The View In Portal link (which opens the Manage Data portal in SharePoint Online) is displayed in the Data Sources section, which also includes a list of all data sources contributing to the query results. You can review usage analytics online to determine whether the addition of a new shared query is helpful or conflicts with existing queries. This analysis may in turn help you determine how to distinguish your query in the name and description fields.

You must set the sharing settings to grant access to yourself only, to everyone, or to specific Windows login or Windows security groups. If you are the one sharing the query, you are automatically included and do not need to explicitly add your login to this section.

Another decision you make when creating a shared query is whether to upload rows of data for previewing. If the underlying data source contains sensitive data, you should not select the Upload First Few Rows For Preview check box. Even if a user does not have permissions to access the data source, the query preview results are still visible when a user browses shared queries in SQL SERVER.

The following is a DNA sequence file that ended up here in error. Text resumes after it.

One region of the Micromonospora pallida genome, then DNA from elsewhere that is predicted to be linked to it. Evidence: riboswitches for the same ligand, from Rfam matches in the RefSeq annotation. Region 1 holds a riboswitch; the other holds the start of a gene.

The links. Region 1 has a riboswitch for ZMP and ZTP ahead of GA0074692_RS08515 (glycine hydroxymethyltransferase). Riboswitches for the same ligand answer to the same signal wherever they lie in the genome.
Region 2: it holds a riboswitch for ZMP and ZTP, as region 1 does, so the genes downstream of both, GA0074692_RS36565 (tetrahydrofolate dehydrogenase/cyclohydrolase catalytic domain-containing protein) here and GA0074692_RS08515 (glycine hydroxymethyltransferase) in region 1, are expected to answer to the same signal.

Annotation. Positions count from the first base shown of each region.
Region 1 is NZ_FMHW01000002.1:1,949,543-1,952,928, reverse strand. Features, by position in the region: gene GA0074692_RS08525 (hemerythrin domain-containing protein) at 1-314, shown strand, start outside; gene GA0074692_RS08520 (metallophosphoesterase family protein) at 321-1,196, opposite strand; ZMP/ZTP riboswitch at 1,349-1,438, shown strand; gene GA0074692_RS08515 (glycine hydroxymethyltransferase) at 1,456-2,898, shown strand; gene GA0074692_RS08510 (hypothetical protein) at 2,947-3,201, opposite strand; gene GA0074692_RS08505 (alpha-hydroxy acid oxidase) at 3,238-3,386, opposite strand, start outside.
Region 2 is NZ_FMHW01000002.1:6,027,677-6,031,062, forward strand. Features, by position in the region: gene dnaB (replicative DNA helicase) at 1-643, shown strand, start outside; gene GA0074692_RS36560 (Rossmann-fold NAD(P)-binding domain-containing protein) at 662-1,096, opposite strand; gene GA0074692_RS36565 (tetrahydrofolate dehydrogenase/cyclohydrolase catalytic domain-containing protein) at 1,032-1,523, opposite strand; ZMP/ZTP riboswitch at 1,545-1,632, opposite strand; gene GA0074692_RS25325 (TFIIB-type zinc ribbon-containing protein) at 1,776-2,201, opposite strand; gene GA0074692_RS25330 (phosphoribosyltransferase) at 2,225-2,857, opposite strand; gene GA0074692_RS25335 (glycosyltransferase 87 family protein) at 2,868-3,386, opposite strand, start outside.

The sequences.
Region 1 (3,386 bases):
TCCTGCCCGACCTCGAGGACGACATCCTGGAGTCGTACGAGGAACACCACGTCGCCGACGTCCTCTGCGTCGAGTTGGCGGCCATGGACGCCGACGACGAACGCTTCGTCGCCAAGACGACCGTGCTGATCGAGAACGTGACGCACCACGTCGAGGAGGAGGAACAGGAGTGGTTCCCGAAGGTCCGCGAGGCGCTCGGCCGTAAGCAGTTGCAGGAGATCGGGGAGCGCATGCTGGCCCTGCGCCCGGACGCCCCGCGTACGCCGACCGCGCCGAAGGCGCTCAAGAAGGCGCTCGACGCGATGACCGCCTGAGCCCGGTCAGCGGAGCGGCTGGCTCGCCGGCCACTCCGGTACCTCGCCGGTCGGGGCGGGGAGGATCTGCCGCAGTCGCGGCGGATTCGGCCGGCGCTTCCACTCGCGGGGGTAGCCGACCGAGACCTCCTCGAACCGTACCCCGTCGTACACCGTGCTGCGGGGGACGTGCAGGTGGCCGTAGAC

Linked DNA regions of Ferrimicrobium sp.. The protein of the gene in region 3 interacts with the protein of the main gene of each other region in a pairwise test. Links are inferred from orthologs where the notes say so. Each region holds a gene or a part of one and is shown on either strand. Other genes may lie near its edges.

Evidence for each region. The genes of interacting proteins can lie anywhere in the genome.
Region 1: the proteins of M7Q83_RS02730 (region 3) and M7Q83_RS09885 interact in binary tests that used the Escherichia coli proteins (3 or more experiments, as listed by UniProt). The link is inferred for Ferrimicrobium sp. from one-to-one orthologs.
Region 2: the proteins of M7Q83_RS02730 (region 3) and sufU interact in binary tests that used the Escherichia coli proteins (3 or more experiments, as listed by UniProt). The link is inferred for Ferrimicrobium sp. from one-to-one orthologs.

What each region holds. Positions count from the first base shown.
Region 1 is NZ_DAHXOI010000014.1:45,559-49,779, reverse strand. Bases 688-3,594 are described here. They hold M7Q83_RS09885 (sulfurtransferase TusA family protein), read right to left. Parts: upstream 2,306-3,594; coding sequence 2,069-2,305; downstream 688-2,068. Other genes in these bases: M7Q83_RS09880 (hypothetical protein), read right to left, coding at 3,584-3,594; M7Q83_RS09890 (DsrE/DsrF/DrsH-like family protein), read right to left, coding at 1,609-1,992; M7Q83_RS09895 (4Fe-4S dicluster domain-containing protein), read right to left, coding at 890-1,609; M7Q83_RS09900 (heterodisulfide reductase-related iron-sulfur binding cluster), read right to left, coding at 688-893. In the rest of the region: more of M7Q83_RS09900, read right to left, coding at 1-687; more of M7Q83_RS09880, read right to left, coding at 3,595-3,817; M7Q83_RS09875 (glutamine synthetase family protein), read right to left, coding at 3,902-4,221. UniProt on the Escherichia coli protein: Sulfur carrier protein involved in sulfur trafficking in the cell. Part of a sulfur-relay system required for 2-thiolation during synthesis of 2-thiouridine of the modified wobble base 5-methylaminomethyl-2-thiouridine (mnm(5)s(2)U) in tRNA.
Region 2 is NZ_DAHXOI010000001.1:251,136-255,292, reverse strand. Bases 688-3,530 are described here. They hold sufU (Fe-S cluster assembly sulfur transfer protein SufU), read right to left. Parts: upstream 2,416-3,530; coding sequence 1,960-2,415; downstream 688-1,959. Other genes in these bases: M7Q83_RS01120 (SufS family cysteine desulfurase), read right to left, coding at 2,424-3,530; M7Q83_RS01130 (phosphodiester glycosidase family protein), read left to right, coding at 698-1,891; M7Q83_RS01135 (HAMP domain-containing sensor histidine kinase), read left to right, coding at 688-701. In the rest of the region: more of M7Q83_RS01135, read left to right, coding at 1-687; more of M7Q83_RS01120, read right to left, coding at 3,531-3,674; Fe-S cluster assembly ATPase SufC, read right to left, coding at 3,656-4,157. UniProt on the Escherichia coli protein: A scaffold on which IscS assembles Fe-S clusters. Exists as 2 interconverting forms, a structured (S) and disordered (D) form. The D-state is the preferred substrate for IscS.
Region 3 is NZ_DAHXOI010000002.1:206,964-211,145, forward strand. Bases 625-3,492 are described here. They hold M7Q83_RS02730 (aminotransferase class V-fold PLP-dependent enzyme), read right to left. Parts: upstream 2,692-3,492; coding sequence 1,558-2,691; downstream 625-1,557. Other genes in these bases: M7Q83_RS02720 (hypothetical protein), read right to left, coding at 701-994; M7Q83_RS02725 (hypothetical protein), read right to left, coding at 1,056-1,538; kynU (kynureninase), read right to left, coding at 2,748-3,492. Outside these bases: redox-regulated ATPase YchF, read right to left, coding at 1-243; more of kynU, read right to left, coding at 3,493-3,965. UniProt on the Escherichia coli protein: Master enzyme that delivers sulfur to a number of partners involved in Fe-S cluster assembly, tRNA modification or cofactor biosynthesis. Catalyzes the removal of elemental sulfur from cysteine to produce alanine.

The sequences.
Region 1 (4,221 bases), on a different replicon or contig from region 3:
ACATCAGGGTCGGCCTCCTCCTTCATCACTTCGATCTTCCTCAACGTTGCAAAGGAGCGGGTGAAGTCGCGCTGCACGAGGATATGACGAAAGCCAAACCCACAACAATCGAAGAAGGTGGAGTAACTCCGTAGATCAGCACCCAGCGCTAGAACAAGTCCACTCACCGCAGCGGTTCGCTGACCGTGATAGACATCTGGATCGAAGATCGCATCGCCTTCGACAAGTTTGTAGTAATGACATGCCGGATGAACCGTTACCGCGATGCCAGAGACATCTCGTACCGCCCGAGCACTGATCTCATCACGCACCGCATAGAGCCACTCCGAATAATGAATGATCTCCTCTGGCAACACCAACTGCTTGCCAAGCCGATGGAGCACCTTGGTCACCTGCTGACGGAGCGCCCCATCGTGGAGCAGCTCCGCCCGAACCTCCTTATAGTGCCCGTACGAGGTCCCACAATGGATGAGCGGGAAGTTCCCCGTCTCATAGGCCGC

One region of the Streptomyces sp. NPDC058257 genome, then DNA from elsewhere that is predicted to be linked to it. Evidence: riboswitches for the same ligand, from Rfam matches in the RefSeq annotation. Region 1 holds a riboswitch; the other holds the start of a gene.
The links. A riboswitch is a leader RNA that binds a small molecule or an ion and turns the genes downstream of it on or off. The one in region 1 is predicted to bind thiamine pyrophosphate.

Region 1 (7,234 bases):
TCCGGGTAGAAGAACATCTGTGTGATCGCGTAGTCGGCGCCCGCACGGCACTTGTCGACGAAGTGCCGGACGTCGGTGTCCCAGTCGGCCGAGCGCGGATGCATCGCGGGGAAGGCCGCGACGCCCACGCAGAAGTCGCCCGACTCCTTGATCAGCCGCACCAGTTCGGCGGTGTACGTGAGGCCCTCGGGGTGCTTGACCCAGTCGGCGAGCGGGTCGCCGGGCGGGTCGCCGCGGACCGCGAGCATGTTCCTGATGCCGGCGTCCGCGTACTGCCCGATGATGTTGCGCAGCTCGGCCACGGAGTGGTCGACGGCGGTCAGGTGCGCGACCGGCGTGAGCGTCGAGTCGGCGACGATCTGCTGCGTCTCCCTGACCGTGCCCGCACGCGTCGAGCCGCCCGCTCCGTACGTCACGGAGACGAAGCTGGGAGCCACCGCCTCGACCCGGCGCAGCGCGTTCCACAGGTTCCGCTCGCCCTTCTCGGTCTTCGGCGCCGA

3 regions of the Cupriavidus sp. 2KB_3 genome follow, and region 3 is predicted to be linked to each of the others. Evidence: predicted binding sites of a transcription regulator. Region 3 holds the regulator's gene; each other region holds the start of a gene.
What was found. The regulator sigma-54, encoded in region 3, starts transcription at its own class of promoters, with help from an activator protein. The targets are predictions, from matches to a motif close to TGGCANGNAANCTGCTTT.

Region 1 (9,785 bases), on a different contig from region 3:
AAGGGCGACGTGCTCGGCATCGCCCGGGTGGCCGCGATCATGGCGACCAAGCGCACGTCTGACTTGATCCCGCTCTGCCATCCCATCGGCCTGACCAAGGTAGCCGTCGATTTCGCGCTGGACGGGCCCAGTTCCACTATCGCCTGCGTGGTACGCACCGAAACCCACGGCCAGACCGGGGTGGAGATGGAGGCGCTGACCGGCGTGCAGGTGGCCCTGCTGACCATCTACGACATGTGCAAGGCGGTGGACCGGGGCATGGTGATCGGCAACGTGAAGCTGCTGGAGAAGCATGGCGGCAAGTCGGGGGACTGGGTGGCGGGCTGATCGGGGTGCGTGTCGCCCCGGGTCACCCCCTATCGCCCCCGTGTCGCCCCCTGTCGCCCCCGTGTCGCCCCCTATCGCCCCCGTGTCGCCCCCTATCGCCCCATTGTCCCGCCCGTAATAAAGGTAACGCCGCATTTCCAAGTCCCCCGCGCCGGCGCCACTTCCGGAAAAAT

If you are a member of the Data Steward group, you have the option to certify a query. The certification check box is displayed only to members of this group. Certification is an indication that a query has been formally reviewed and accepted for general use and is therefore considered as a trusted query.

Using a shared query

When working with Power Query, you can use Online Search to find shared queries, or you can click Shared on the Power Query tab on the ribbon to view a complete list of shared queries. When you point to a shared query in the list, a preview flyout screen appears. To use the query, point to the ellipsis at the bottom of the flyout screen and click Add To Worksheet. If you need to modify the query, click Edit Query on the Query tab under the Table Tools tab on the ribbon.